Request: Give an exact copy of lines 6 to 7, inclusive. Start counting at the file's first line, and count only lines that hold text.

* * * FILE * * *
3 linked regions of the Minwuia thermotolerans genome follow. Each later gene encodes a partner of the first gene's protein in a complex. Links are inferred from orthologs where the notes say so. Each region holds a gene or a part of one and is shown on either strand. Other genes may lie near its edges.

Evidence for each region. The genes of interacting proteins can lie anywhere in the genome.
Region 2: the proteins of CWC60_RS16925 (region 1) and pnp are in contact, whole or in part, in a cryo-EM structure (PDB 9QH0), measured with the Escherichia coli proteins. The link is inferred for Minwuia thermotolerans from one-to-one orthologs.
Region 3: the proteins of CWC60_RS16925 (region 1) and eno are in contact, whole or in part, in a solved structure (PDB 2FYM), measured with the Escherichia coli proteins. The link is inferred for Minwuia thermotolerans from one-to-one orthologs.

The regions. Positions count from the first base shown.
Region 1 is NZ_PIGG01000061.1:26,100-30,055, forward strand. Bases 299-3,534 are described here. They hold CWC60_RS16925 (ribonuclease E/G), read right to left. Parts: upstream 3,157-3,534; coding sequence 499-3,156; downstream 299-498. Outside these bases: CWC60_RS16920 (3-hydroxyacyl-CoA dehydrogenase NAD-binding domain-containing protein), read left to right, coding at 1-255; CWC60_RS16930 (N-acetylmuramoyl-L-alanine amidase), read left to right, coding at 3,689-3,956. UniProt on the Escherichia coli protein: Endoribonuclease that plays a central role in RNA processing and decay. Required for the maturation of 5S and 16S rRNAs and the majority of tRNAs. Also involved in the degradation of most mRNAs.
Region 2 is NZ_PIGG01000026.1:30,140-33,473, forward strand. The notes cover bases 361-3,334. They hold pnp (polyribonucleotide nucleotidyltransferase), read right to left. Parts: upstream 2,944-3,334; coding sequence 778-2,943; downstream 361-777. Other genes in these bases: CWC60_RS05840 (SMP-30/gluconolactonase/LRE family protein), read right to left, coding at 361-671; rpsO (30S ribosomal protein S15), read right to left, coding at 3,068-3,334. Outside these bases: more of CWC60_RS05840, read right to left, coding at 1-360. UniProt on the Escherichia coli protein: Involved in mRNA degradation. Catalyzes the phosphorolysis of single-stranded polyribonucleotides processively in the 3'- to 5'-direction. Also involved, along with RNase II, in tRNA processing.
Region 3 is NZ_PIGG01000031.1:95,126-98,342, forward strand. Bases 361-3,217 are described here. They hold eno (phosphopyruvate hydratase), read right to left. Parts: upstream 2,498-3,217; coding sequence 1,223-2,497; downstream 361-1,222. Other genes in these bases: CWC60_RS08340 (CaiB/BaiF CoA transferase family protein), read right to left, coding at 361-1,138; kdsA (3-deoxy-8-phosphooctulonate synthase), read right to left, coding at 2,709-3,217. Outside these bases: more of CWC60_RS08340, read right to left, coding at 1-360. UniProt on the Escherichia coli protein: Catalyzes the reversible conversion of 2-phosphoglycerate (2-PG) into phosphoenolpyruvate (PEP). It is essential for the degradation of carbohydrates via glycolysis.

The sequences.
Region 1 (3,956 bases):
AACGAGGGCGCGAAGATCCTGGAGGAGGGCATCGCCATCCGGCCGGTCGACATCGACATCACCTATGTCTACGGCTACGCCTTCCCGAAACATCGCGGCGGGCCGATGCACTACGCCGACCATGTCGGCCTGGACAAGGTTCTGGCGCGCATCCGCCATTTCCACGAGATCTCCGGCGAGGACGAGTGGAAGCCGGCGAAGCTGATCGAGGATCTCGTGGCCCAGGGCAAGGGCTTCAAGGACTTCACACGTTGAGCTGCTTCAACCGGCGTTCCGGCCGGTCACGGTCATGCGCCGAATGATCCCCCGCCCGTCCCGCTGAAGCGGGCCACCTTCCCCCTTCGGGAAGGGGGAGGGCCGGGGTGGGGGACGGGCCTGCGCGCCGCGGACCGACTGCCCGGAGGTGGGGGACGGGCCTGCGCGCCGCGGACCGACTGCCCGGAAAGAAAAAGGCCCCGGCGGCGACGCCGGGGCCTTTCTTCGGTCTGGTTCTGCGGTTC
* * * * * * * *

Region 1 is NZ_PIGG01000061.1:26,100-30,055, forward strand. Bases 299-3,534 are described here. They hold CWC60_RS16925 (ribonuclease E/G), read right to left. Parts: upstream 3,157-3,534; coding sequence 499-3,156; downstream 299-498. Outside these bases: CWC60_RS16920 (3-hydroxyacyl-CoA dehydrogenase NAD-binding domain-containing protein), read left to right, coding at 1-255; CWC60_RS16930 (N-acetylmuramoyl-L-alanine amidase), read left to right, coding at 3,689-3,956. UniProt on the Escherichia coli protein: Endoribonuclease that plays a central role in RNA processing and decay. Required for the maturation of 5S and 16S rRNAs and the majority of tRNAs. Also involved in the degradation of most mRNAs.
Region 2 is NZ_PIGG01000026.1:30,140-33,473, forward strand. The notes cover bases 361-3,334. They hold pnp (polyribonucleotide nucleotidyltransferase), read right to left. Parts: upstream 2,944-3,334; coding sequence 778-2,943; downstream 361-777. Other genes in these bases: CWC60_RS05840 (SMP-30/gluconolactonase/LRE family protein), read right to left, coding at 361-671; rpsO (30S ribosomal protein S15), read right to left, coding at 3,068-3,334. Outside these bases: more of CWC60_RS05840, read right to left, coding at 1-360. UniProt on the Escherichia coli protein: Involved in mRNA degradation. Catalyzes the phosphorolysis of single-stranded polyribonucleotides processively in the 3'- to 5'-direction. Also involved, along with RNase II, in tRNA processing.